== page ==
Stocks fall...Survey: No recession near...Brexit pressure
BANGKOK (AP) — Shares fell in Europe early Monday after Asian markets retreated from early gains on caution over China-U.S. trade talks and over the ability of congressional negotiators to forge a government funding bill acceptable to President Donald Trump. Futures point to a lower opening on Wall Street. Benchmark U.S. crude oil shed more than a dollar, falling to just above $52.50 per barrel. The dollar was down against the yen and the euro.
WASHINGTON (AP) — A majority of business economists foresee no recession in the United States within the next 12 months but do predict a slowdown in growth this year. A survey by the National Association for Business Economics finds that nearly two-thirds of respondents think the economy will keep growing this year in what would become the longest expansion on record in U.S. history at more than 10 years. Still, the survey results being released Monday reflect a collective belief that some of the economy’s momentum is fading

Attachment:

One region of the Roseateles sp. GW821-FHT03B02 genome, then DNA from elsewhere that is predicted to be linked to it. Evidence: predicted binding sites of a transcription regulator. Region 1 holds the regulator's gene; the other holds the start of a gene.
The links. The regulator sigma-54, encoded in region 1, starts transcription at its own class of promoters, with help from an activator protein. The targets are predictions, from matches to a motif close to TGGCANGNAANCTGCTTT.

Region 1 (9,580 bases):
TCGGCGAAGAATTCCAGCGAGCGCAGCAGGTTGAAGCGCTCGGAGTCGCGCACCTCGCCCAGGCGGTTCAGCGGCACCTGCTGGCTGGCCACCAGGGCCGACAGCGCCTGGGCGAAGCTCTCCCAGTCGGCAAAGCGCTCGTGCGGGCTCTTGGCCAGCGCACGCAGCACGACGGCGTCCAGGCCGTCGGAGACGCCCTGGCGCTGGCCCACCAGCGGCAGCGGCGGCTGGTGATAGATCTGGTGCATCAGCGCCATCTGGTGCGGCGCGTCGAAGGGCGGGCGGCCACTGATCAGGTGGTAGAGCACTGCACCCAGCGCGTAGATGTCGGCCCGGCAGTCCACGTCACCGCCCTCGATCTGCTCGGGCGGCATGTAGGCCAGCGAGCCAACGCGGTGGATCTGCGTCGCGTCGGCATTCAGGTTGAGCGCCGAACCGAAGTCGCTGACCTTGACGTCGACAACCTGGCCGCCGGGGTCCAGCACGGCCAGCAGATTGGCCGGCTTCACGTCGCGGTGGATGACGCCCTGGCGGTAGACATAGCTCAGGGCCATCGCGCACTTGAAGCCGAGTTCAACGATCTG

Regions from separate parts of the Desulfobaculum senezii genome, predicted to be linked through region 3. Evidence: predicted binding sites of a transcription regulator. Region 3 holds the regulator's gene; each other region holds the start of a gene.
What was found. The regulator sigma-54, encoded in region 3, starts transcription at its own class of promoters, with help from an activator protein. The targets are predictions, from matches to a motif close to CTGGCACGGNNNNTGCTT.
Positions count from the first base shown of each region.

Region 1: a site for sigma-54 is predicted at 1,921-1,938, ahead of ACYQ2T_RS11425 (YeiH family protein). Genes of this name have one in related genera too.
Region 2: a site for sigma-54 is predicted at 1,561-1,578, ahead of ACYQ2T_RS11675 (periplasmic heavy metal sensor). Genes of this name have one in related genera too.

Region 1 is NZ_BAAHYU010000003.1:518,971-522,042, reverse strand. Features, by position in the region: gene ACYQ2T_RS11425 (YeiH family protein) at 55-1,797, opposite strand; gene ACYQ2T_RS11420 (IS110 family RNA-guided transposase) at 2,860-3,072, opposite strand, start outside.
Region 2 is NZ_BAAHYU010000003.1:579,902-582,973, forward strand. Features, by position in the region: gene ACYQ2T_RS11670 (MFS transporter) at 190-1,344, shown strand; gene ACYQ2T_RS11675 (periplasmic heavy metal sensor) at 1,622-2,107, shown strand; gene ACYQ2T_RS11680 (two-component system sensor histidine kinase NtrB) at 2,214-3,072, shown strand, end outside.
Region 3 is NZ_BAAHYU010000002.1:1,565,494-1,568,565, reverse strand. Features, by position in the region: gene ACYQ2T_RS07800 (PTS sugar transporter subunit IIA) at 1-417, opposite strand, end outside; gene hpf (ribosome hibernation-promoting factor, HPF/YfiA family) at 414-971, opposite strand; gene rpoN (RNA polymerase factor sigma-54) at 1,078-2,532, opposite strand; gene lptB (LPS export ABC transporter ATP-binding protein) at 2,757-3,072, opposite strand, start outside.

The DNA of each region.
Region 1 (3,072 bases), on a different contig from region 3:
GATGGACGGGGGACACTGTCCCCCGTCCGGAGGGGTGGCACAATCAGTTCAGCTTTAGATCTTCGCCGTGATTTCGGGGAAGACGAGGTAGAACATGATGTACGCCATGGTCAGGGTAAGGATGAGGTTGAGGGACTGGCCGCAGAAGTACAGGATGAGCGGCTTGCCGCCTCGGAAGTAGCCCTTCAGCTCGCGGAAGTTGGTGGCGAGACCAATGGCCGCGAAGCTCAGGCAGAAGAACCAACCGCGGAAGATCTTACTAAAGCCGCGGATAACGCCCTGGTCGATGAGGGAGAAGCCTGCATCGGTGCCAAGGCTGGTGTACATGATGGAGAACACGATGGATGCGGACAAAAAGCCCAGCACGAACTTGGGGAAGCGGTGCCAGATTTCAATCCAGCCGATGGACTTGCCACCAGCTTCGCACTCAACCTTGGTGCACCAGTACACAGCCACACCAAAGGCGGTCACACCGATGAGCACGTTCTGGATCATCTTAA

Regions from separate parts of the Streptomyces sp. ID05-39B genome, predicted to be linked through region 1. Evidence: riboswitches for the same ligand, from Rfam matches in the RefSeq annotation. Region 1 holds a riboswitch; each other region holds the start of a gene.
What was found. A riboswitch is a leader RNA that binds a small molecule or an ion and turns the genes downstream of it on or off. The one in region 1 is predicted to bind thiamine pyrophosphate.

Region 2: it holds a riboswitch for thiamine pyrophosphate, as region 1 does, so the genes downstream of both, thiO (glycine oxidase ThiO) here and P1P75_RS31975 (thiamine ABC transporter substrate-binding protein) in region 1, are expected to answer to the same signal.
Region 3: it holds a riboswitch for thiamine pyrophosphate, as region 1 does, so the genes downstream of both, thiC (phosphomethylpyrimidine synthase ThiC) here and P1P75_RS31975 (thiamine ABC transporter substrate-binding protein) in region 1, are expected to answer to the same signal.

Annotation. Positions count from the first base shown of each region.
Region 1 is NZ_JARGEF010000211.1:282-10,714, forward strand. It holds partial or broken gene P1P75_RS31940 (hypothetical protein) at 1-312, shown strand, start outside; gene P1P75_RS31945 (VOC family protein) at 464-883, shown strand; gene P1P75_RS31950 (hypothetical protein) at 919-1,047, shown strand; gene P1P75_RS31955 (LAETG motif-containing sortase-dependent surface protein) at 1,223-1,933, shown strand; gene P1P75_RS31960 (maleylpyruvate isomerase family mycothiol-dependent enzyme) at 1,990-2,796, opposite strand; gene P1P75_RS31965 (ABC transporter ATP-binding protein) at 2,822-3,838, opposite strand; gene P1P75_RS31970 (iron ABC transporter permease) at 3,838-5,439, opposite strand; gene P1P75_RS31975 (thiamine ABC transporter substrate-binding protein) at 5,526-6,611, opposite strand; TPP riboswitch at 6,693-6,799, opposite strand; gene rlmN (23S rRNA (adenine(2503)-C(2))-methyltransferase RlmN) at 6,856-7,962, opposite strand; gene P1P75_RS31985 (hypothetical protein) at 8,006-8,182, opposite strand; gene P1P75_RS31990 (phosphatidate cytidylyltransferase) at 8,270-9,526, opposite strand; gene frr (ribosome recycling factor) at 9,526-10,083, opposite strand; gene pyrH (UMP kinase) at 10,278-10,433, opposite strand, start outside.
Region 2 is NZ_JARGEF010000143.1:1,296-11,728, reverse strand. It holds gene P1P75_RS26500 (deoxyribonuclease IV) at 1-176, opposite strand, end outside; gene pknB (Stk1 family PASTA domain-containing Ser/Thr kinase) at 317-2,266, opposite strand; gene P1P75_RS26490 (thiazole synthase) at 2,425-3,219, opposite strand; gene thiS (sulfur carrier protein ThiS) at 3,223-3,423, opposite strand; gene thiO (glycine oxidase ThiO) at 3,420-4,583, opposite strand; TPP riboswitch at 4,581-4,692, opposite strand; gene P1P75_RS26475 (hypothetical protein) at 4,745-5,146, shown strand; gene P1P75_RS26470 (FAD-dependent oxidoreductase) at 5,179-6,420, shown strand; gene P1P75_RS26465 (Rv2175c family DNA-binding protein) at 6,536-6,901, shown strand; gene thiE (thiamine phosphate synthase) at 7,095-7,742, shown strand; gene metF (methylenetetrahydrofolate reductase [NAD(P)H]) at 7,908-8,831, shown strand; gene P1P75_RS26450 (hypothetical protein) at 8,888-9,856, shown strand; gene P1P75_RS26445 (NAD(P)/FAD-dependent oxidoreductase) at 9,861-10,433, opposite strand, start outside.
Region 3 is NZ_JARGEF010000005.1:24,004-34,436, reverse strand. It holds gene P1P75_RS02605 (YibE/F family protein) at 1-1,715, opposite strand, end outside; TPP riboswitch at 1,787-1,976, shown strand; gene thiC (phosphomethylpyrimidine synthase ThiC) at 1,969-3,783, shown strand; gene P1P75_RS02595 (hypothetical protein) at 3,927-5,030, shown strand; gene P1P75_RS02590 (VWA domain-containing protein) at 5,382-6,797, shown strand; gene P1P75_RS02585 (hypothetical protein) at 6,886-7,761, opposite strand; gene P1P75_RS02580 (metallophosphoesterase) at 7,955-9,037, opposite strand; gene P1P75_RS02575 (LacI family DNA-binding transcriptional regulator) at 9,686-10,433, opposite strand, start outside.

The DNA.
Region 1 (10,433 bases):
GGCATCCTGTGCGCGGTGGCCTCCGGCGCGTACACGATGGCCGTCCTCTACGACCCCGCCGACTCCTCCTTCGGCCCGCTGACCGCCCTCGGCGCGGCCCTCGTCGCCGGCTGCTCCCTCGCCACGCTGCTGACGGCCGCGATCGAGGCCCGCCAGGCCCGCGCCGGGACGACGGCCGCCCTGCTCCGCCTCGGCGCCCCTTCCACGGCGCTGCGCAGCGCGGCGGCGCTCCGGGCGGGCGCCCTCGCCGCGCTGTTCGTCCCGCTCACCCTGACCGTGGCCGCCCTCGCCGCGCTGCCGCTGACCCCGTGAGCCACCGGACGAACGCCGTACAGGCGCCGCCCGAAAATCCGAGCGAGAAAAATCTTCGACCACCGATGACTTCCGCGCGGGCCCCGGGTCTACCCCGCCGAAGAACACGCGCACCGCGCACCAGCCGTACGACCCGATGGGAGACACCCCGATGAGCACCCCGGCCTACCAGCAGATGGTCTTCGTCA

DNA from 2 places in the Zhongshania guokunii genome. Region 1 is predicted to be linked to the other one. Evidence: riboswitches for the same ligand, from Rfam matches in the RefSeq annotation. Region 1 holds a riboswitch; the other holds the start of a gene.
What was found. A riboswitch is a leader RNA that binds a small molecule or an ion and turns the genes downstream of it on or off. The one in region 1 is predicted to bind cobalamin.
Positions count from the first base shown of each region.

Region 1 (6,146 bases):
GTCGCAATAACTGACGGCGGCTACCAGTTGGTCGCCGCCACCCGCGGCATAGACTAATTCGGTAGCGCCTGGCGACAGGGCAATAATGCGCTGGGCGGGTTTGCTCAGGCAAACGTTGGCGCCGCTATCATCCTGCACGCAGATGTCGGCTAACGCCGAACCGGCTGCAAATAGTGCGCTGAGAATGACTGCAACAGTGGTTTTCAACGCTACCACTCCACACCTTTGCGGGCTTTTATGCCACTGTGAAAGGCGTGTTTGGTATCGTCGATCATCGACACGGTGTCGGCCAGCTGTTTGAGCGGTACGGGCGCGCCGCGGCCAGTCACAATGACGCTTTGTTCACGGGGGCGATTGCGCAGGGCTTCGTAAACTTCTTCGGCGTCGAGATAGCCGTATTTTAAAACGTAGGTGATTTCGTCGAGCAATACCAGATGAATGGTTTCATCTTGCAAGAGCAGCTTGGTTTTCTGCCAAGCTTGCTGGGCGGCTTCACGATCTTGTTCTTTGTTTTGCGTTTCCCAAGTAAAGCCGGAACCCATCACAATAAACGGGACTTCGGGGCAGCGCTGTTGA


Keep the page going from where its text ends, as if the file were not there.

LONDON (AP) — A leading Brexit supporter says he will back Prime Minister Theresa May’s Brexit divorce deal with the European Union if she wins concessions on controversial language designed to prevent border checks in Northern Ireland. Boris Johnson, the former U.K. foreign secretary, writes Monday in the Daily Telegraph that it would be “unadulterated good Brexit news” if May negotiated an expiration date for the Irish border backstop plan. Currently, the backstop clause would indefinitely keep Britain in a customs union with the EU.
WASHINGTON (AP) — The Trump administration is closely eyeing efforts in Europe to set up an alternative money payment channel to ease doing business with Iran and avoid running afoul of sanctions the U.S. has levied on the Islamic republic. The White House is putting the Europeans on notice, saying that if they try to do an end-run around U.S. sanctions on Iran, they will be subject to stiff fines and penalties. Unfazed, the European Union is marching forward with the plan, which, if implemented, could further strain trans-Atlantic relations.
BILLINGS, Mont. (AP) — As the Trump administration rolls back environmental and safety rules for the energy sector, government projections show billions of dollars in savings reaped by companies will come at a steep cost: more premature deaths and illnesses from air pollution, a jump in climate-warming emissions and more severe derailments of trains carrying explosive fuels. The Associated Press analyzed 11 major rules targeted for repeal or relaxation under Trump, using the administration’s own estimates to tally how its actions would boost businesses and harm society.